Employee Turned Entrepreneur – Elinor Stutz
Posted Under: Entrepreneur, Entrepreneurship, Our Heroes
Elinor Stutz found unsavory deals happening at the corporation she worked for and decided to take a stand. She is the next entrepreneur for “Our Heroes,” and what a hero she is! Learn how she stuck it to corporate before strolling out the door:
DD: Who are you and what kind of corporate job were you at?
ES: For 8 years, I sold business equipment such as copiers, fax machines, shredders and then networked printers. In 2001, I entered high tech beginning with selling advertising spots on financial sites. Three months later, the stock market crashed (dot com bust), so sales were no more. I then moved to another high tech company that was offering a pilot program of advertising spots on cell phones. This was when cell phones were just beginning to connect to the internet and there was a lag time – long enough to see an ad!
DD: What made you leave the job? When did you realize that you wanted to be an entrepreneur & why?
ES: The high tech firm was highly unethical. I realized they were waiting for me to collect the money from sales but the service most likely would not be put in place. The instant I recognized what was happening, I wrote my resignation letter. But before I left the premises, I called each prospect posed to purchase to let them know I had just quit and offered advice that they take five minutes after we hung up the phone to contemplate why that might be. They all thanked me profusely and I walked away with a clear conscience, saying, “Never Again!”
DD: What did you do to break the corporate jail? How did you prepare for the employee to entrepreneur transition?
ES: I was on a stretcher with a broken neck waiting to be admitted to the hospital. My life flashed in front of me in the form of a report card. I had high marks except for “Community Service,” which headlined an empty page. From that point forward, I vowed to begin giving back to communities at large. That night in the hospital room, I mentally drew out my business plan for entrepreneurism – sales training helping entrepreneurs who had no formal training.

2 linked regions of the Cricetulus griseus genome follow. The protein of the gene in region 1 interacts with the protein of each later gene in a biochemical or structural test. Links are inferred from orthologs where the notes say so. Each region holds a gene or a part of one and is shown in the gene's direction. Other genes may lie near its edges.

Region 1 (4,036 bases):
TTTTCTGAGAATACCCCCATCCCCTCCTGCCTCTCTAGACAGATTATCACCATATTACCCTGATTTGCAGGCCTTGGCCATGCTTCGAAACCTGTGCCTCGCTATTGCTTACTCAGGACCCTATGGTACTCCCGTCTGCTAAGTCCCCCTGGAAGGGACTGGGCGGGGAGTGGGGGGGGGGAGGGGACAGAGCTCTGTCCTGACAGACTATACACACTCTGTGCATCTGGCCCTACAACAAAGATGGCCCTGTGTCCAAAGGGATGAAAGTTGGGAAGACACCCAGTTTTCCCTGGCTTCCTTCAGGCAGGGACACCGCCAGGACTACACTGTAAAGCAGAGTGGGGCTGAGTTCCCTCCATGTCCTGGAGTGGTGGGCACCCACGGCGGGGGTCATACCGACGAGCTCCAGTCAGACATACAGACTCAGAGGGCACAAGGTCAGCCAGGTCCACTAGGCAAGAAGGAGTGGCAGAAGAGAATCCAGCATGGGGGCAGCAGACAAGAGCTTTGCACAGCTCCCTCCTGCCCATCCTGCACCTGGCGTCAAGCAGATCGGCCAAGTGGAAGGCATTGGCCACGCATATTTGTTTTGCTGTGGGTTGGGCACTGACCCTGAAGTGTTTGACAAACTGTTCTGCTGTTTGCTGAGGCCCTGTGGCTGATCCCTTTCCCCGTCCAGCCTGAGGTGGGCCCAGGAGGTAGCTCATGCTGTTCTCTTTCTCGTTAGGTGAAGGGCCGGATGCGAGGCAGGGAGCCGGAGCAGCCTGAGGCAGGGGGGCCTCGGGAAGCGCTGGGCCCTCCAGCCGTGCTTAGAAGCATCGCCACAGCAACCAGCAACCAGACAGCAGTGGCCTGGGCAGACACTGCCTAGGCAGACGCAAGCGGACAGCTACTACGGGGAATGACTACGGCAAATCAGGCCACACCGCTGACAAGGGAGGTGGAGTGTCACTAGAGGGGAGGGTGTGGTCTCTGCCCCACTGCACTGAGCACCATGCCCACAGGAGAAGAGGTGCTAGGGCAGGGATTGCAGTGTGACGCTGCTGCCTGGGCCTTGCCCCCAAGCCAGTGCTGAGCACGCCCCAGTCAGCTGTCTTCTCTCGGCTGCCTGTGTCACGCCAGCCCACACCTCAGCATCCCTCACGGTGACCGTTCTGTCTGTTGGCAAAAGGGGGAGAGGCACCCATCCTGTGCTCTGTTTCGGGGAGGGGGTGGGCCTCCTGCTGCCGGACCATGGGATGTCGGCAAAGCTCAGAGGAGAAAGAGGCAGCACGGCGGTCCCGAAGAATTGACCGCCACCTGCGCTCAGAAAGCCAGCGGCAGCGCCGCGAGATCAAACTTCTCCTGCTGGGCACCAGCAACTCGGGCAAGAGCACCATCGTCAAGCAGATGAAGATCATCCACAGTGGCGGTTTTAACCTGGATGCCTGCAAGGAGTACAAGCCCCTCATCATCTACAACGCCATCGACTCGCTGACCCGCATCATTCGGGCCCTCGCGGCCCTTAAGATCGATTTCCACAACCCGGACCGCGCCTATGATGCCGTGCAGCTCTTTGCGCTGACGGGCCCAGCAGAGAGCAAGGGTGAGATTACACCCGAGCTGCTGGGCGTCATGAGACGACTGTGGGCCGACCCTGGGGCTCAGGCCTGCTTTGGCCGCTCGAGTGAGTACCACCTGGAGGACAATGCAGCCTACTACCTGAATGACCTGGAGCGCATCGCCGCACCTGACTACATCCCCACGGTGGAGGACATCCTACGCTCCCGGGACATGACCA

DD: What is one resource that helped the most/best?
ES: The best resource was a collection of marketing materials. I since learned that marketing precedes sales. Each book read said, “write a book.” I have now written two; the first became an international best seller: “Nice Girls DO Get the Sale: Relationship Building That Gets Results.” My second book is meant for the job-seeking community: “HIRED! How to Use Sales Techniques to Sell Yourself On Interviews.”
DD: What do you know now that you wish if only you knew when you made the transition?
ES: I wish I knew that a huge investment was required of education, new skills and money. It was a rude awakening to say the least!
DD: What are your suggestions for aspiring entrepreneurs?
ES: Make a commitment to education staying up to date and taking calculated risks. For instance, in 2008, I changed my business model from in-person networking to primarily an international collaboration helping one another maximize our experiences with social media.
DD: How are you doing and how do you feel now?
ES: The recession was tough. However, I always use it to try new strategies and reposition my offerings. The slow economy allowed me to write “HIRED!” This in turn opened up the college communities to me and some of the college bookstores are selling both of my books. Given that I changed to social media in January 2009, I became way ahead of the curve and made fabulous connections. Now that a second publisher picked up a book of mine, I also began teaching “How to Write A Book and Sell More Copies Online;” plus I translated my sales training program to interviewing training. Additionally, I have become an international motivational speaker. I am enjoying work more than ever!
Elinor Stutz found out the corporate jail she was stuck in was making some fishy deals and not staying true to their word. That paired with a life-changing experience urged her to train entrepreneurs in how to be entrepreneurs. She started a clean slate with a clear conscience and has been growing as an entrepreneur. You can find her at SmoothSale! Realizing that she wasn’t recession-proof, Elinor switched gears and looked in other places for business to continue. Is the corporation you’re working for stealing from its customers? What do you not like about your job? Please share your unsavory corporate jail stories and how you broke free with us in comments below.
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